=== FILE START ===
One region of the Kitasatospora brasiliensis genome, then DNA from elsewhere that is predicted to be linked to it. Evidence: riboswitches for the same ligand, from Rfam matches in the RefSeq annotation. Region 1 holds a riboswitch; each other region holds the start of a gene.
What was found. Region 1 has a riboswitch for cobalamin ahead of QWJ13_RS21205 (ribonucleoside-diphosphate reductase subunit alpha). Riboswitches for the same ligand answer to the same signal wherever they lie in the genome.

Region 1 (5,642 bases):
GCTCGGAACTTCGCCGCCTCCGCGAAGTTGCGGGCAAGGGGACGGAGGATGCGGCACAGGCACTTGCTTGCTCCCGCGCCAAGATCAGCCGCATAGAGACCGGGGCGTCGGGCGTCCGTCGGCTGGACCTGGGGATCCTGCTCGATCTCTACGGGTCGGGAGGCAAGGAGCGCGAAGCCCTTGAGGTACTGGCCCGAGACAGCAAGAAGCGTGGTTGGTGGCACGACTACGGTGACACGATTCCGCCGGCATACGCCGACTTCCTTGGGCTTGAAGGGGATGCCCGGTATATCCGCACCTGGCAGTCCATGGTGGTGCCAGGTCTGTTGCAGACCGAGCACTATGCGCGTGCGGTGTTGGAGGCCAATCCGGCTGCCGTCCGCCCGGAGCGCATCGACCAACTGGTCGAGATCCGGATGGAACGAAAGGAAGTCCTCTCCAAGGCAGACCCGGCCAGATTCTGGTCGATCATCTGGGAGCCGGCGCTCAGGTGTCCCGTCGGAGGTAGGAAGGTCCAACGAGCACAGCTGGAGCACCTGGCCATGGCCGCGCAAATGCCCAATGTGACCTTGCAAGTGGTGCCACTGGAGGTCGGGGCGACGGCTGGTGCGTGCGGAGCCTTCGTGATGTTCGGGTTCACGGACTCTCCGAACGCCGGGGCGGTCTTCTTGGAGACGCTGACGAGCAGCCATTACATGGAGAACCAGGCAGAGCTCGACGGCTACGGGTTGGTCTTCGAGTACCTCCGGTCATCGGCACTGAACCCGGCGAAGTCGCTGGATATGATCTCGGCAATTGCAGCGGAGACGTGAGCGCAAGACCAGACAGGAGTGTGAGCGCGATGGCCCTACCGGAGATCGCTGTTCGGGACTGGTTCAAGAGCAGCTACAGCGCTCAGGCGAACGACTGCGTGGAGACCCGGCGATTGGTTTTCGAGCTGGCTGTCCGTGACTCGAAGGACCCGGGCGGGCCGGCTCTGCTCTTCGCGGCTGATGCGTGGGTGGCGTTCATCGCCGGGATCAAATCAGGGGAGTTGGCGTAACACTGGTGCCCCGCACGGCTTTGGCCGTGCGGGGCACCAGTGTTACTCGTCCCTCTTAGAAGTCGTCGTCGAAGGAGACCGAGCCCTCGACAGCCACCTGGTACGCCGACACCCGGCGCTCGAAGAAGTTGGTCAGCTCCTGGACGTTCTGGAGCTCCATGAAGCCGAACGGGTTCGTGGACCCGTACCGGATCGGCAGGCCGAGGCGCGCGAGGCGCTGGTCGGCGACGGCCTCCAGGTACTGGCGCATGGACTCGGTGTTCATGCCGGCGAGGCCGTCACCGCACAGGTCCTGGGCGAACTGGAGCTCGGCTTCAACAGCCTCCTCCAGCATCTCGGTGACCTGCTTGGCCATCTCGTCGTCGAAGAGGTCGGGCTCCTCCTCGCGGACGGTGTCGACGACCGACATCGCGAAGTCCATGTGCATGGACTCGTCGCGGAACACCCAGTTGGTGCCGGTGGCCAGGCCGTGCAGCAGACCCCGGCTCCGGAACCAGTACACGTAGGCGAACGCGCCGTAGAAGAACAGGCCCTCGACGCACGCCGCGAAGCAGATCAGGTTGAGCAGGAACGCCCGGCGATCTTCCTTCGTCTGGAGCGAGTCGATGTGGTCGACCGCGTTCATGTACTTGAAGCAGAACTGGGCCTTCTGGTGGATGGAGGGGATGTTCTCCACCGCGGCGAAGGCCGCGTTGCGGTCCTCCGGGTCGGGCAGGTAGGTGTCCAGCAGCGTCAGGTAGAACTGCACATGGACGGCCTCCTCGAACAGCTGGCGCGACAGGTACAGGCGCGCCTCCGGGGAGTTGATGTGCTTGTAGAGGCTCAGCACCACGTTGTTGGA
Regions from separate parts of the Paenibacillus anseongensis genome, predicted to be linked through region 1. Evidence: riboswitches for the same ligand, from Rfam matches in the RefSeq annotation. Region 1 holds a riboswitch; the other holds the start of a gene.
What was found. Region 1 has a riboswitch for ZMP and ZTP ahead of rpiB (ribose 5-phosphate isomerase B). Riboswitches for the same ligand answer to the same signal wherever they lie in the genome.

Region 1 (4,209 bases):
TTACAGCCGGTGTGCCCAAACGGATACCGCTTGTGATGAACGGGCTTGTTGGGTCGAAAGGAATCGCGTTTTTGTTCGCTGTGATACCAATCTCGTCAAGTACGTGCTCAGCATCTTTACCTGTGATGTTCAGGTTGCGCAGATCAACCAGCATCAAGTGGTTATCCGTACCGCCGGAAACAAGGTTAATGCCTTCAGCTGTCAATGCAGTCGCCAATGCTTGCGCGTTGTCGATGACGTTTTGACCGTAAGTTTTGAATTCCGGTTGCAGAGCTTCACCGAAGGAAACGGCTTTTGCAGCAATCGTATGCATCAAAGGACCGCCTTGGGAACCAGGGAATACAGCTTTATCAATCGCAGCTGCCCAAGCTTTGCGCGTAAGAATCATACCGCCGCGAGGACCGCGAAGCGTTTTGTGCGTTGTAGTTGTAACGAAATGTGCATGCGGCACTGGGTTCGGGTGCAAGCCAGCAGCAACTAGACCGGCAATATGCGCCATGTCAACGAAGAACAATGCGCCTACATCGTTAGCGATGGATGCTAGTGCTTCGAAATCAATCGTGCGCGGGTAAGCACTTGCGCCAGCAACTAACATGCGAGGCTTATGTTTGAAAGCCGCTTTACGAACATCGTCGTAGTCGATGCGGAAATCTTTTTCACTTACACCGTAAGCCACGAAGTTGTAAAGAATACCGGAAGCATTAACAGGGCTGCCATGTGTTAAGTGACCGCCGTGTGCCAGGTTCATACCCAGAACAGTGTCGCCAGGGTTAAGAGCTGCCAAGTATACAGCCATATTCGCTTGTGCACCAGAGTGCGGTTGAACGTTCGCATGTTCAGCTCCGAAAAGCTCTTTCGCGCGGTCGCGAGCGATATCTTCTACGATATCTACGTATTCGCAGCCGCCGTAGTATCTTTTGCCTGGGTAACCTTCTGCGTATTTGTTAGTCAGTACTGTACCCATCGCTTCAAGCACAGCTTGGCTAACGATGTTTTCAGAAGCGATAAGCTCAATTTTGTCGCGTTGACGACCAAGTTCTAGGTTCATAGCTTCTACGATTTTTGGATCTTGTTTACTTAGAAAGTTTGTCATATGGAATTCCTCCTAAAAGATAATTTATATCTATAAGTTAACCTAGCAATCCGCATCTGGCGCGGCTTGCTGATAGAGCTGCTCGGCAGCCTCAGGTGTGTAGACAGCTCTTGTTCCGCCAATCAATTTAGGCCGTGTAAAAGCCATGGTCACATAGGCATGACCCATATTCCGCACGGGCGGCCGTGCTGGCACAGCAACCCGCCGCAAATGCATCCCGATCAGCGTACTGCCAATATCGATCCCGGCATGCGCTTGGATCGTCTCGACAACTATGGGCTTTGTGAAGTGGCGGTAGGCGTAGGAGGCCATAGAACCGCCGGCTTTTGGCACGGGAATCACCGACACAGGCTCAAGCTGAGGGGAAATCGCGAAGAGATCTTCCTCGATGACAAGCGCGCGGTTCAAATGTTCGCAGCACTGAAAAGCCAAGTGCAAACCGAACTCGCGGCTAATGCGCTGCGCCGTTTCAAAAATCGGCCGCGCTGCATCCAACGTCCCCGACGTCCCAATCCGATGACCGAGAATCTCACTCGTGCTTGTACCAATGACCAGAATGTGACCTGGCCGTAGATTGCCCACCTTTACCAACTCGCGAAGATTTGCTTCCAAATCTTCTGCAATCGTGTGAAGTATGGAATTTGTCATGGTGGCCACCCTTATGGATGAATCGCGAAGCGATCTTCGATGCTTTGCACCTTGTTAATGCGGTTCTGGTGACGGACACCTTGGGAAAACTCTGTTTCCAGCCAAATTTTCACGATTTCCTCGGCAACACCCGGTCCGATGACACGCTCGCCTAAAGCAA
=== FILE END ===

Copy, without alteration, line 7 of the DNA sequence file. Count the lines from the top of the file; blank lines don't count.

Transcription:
Region 1 (4,209 bases):